A pal reblogged a post on Tumblr the other day of a list of movies with the theme “Damn yall, she did that” or something along those lines 😄 It had your Gone Girl, your A Girl Walks Home Alone at Night, but it did not have Bernhard Wicki’s 1964 The Visit which I just happen to catch one 3 am simply because I felt like I hadn’t seen an old movie in a while.
First of all, if you wish to watch it, please do not Google it! I feel like its trailers and IMDB summaries spoil it. I will be talking about the whole thing (and therefore spoiling it), but I also think that if you know, you can still rewatch it, catch the irony, and still have things to analyze.
The Visit looked interesting because the tv guide description was something like, “A rich woman returns to the small European town where she was born.” And being from a smaller city, I know that small means TRADITIONAL. And there would be reason for a film unless she is showing them up!!!
Ingrid Bergman (Casablanca) plays the woman, Karla Zachanassian, who is said to “own 5% of the world” after her husband dies. She returns to her small hometown of Guellen which has gone bankrupt. After some cajoling by town officials and even her former lover, Serge Miller, Karla announces she will give Guellen 2 million– on the condition that they kill Serge.
After calling out the mayor’s and other town heads’ flattery to be gracious lies, she further reveals that when she was impregnated by Serge 20 years earlier, he paid off two men to give false testimonies, portray her as promiscuous and of low morals. The child was taken away from Karla and soon died.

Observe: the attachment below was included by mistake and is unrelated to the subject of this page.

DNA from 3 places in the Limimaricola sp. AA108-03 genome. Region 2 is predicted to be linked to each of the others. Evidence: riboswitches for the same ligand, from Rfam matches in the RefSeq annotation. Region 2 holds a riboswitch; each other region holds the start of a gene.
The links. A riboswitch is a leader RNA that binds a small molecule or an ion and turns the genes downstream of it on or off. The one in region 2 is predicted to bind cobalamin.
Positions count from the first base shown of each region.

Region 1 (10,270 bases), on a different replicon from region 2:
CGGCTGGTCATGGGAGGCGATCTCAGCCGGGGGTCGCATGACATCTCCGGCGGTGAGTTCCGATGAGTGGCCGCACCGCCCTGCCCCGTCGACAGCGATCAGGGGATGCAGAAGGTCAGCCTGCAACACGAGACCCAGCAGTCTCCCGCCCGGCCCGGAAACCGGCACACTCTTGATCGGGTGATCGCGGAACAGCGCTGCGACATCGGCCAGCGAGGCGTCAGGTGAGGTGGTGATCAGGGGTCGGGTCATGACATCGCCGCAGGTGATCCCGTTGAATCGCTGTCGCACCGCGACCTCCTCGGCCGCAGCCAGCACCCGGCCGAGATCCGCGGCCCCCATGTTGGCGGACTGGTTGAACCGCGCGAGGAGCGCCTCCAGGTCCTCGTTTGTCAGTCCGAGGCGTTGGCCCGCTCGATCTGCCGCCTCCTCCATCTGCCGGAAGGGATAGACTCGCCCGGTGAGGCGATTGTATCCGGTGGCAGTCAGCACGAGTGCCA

Guellen is horrified at the proposition, but Karla says that she can wait. Old women chastise, “she should know better.” Serge’s wife, Mathilda, wonders how she could get “decent” people to agree to murder. However, it does not takes long for the rundown town to at least consider and soon the idea spreads.
Citizens start to buy fancy things from Serge’s shop on credit, and he becomes paranoid. He tries to leave town, but a crowd blocks him, laughing. Eventually even Mathilda seems nonchalant about the inevitability of Serge’s death.
Town leaders approach Karla with a counteroffer. Guellen has mines and factories that she could buy. Karla laughs for nearly TWENTY SECONDS uninterrupted. She’s already bought them. She’s owned them this entire time.
Eventually, a vote is held in front of Guellen with all officials sentencing Serge to die. Even the doctor, who seemed sympathetic to both Karla and Serge, votes for the money, shrugging, “What good would one vote have been?”
Before Serge is put to death, Karla asks the town– repeatedly– if anyone, one person finds it unjust. They are as silent as Serge is dead. Then, she turns on them again. She brands them killers, murderers. When they protest, she says they’re to keep the money: “If you killed him, in a few weeks, you might begin to forget.”
I thought that The Visit was phenomenal and highly recommend it. I would love to hear if readers have read the play it’s based on as Wikipedia says it’s a German keystone. Although I wanted to add it to a list featuring Amy Dunne,The Visit is not as exaggerated as Gone Girl (or is it?) but has that classic writing sprinkled with philosophic comments and dialogue that’s not only being spoken by a character but really represents them. The philosophic comments really give you something to think about with the various themes presented.
Have you seen The Visit or another adaptation? Would you compare it to Gone Girl?